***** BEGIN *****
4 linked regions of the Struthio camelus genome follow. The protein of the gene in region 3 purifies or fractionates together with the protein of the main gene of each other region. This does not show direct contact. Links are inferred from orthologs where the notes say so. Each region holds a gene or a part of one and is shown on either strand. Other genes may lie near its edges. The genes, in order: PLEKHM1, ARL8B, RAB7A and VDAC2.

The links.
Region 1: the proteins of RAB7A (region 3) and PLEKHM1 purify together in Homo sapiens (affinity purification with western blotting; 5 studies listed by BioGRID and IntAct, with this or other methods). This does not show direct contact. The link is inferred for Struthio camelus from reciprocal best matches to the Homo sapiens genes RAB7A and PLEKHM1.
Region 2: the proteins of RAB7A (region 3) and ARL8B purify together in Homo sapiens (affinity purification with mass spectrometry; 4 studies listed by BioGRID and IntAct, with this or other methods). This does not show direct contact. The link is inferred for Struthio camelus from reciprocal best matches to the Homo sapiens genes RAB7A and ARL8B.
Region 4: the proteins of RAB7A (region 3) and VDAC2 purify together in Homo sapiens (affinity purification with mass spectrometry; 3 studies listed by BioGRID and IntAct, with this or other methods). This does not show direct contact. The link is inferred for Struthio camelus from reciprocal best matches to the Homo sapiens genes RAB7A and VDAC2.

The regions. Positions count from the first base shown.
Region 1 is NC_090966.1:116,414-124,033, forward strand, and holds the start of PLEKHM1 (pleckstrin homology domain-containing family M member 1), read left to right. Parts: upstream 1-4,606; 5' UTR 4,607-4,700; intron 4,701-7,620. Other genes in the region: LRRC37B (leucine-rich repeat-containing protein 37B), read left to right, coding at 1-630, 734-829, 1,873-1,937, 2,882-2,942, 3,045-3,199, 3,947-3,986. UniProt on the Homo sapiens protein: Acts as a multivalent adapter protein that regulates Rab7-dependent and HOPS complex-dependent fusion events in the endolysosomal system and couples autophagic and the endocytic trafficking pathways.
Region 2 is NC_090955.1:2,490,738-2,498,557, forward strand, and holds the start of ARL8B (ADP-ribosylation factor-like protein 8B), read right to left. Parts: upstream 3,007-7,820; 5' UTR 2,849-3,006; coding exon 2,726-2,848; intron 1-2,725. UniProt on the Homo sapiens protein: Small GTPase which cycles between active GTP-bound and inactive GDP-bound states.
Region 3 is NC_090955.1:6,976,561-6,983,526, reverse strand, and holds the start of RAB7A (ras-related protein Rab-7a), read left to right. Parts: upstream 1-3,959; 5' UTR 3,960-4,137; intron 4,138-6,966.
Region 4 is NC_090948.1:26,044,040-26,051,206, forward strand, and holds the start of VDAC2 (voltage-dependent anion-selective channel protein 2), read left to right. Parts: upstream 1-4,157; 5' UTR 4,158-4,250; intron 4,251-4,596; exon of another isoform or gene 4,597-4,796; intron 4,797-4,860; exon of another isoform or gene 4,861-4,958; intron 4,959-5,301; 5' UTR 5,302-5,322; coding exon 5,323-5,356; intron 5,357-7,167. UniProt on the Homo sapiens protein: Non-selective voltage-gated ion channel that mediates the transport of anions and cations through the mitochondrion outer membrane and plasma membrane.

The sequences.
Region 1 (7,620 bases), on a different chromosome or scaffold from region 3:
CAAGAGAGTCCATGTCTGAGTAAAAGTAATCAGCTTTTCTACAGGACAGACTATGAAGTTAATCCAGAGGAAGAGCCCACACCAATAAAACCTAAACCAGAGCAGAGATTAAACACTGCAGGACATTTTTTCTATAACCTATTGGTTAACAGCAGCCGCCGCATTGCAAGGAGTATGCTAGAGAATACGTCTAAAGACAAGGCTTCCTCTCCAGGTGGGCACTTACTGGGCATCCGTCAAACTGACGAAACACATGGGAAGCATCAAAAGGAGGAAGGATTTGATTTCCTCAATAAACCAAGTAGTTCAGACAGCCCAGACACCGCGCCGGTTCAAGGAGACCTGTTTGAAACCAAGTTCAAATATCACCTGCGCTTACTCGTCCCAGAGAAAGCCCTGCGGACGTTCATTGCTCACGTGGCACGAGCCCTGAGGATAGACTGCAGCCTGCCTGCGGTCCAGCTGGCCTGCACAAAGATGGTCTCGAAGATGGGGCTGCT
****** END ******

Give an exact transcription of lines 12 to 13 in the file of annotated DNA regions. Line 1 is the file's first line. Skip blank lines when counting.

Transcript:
Region 1 (7,620 bases), on a different chromosome or scaffold from region 3:
CAAGAGAGTCCATGTCTGAGTAAAAGTAATCAGCTTTTCTACAGGACAGACTATGAAGTTAATCCAGAGGAAGAGCCCACACCAATAAAACCTAAACCAGAGCAGAGATTAAACACTGCAGGACATTTTTTCTATAACCTATTGGTTAACAGCAGCCGCCGCATTGCAAGGAGTATGCTAGAGAATACGTCTAAAGACAAGGCTTCCTCTCCAGGTGGGCACTTACTGGGCATCCGTCAAACTGACGAAACACATGGGAAGCATCAAAAGGAGGAAGGATTTGATTTCCTCAATAAACCAAGTAGTTCAGACAGCCCAGACACCGCGCCGGTTCAAGGAGACCTGTTTGAAACCAAGTTCAAATATCACCTGCGCTTACTCGTCCCAGAGAAAGCCCTGCGGACGTTCATTGCTCACGTGGCACGAGCCCTGAGGATAGACTGCAGCCTGCCTGCGGTCCAGCTGGCCTGCACAAAGATGGTCTCGAAGATGGGGCTGCT